COVID-19 Effect on YU Class
COVID-19 Effect on YU Class
  • Lim Hyo-been repotrer
  • 승인 2020.06.08 17:36
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 YU switched to online lectures in the first semester of 2020. After confirmed cases of COVID-19 increased rapidly in Daegu, the school initially postponed beginning by two weeks to March 16. However, the situation was not relieved, so YU repeatedly delayed face-to-face lectures and finally made all the lectures for the semester available online on April 21. As the first semester converted to online lectures, the school schedule changed. The midterm exam was from May 6 to 12, and the final exam is from June 22 to 26. With the principle of non-face-to-face, exams were given, such as online tests and submitting assignments. The grades are determined by absolute evaluation, and the student council requested an easing of the criteria for evaluation.


 Most school facilities are not available. Classrooms for experiments or practice have been partially opened. In the case of the library, it was closed continuously, but it was partially opened from May 13. Except for weekends and holidays, the Central Library, Science Library, and Law Library are partially available. The Observer looked into the student responses concerning the conversion to online lectures. Through a survey, 54.5 percent answered “normal” to ‘Are you satisfied with online lectures?’ Subsequently, 27.3 percent answered “satisfied” and 11.4 percent “unsatisfied.” The biggest reason for being satisfied with online lectures was that they could take it at the time they want and repeat the lecture several times. On the other hand, the main reason for dissatisfaction was “the waste of tuition fees.” Also, the quality of the lecture was poor, and the concentration was less than in face-to-face lectures. Some were satisfied with online lectures because they don’t have to go to school, and some were dissatisfied because they don’t go to school.

 If students went to school, what do they want to do? Students want to meet their colleaguesand make friends the most. In addition, they want MT, festivals, going to the library, club activities, eating school meals, and meeting professors. Most students don’t want online lectures next semester. Poor lecture quality was the biggest problem; following that, it’s a waste of tuition. Some students want online lectures next semester because COVID-19 is unlikely to end. One student also agreed to online lectures because of self-improvement time or confidence.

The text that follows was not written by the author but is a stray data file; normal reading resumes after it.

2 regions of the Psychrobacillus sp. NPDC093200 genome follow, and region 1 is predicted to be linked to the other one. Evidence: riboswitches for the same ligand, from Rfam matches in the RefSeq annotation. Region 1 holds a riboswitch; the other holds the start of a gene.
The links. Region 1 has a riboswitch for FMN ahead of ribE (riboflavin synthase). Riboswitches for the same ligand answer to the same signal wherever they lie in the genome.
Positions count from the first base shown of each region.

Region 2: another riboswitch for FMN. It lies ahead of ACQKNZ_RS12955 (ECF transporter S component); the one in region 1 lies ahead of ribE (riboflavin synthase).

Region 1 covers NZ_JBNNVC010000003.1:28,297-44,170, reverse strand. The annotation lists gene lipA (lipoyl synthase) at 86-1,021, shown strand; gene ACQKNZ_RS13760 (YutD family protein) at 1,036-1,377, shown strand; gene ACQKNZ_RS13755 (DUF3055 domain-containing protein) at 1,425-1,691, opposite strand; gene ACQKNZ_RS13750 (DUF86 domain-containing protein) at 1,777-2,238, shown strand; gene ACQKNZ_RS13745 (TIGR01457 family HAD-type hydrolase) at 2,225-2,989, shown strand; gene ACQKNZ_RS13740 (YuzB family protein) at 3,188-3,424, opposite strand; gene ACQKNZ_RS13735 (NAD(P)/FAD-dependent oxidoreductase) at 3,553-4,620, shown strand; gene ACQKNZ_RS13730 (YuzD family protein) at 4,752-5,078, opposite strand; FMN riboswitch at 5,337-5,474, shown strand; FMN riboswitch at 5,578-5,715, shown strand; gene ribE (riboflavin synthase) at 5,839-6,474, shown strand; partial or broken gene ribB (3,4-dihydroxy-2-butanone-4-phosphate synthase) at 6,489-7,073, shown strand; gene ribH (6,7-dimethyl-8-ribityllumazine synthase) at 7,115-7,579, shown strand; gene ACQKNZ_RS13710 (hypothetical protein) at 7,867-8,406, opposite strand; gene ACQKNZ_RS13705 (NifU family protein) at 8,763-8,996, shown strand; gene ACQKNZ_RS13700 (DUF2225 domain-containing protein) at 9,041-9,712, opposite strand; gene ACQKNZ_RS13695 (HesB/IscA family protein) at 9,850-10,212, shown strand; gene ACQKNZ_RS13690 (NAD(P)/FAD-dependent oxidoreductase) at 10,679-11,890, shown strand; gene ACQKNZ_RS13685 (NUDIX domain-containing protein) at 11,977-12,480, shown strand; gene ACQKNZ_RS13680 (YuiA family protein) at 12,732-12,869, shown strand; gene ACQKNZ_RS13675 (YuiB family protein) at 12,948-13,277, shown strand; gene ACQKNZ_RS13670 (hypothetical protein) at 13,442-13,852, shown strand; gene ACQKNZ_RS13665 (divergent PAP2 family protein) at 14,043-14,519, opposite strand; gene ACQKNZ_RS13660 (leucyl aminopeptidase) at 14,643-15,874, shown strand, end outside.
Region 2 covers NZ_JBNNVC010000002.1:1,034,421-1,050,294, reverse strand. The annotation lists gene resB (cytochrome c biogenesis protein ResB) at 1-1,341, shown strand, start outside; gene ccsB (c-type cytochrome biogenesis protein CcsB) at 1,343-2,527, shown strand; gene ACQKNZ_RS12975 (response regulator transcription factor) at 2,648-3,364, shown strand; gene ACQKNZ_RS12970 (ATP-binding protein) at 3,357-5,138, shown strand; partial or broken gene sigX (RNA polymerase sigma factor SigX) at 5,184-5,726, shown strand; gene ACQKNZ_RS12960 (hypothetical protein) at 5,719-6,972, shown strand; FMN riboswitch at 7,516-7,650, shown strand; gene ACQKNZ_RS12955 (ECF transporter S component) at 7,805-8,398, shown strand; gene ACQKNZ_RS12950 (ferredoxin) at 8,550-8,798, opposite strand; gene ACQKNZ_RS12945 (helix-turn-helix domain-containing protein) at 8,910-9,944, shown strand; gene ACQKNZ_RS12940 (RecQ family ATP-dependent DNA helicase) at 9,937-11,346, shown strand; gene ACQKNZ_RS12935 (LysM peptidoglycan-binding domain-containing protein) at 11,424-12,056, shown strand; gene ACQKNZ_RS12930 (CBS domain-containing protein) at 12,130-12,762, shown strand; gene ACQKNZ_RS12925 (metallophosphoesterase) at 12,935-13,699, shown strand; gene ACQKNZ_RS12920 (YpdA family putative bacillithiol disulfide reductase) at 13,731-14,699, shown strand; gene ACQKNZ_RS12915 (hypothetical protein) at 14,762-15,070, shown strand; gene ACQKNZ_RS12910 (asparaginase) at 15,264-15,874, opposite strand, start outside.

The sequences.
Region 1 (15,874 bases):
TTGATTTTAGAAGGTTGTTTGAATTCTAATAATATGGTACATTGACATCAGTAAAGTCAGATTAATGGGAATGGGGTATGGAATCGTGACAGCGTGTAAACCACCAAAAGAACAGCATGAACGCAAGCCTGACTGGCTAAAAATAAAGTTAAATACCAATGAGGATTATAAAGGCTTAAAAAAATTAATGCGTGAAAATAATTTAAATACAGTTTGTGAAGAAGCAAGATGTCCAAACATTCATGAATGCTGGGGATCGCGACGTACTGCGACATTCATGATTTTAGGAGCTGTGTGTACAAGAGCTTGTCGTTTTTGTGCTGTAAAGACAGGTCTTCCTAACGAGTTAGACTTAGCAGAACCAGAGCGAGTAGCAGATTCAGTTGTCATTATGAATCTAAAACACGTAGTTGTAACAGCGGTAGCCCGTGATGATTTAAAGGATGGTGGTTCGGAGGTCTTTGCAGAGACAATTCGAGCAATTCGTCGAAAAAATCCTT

The Observer interviewed Lee Jong-wan, a professor of the Department of Business Administration, and Gong Joo-eun, a lecturer in the Department of Korean Literature. Both of them conduct lectures by recording. When recording, Professor Lee becomes slow in
speaking because he has to use official language and cares about noise. He feels some difficulties that online classes can’t provide everything in the case of practical subjects like capstone design and industry-academic link subjects like the industry-academic track, which requires team discussion or is taught by company executives and employees. Lecturer Gong has a lot of obstacles in that she needs constant feedback with students and to check students’ responses, but she can’t online. On the other hand, she thinks it’s positive that she can check classes on her own and plan classes in new ways that haven’t been used before.


 Then, they said something to the students taking the continuous online class. Professor Lee Jong-wan said, “No one can control the current situation, so we should accept this situation positively. This season can be a good chance to have an intensive reading with subject textbooks. Because we cannot get a great score in public corporation major tests or conglomerate job aptitude tests by just learning from lecture materials. This COVID-19 situation can be a good chance to learn major subjects extensively.” Lecturer Gong Joo-eun said, “I know you have a hard time taking classes in unexpected ways because of the unprecedented situation of COVID-19. Please let me know if there is any inconvenience or if there is something you want to change. It’s a tough situation, but let’s stick together and getthrough it.”


 As the lectures convert to online classes, both students and professors are experiencing their own difficulties. Therefore, professors and students should understand each other and work together to overcome this situation.

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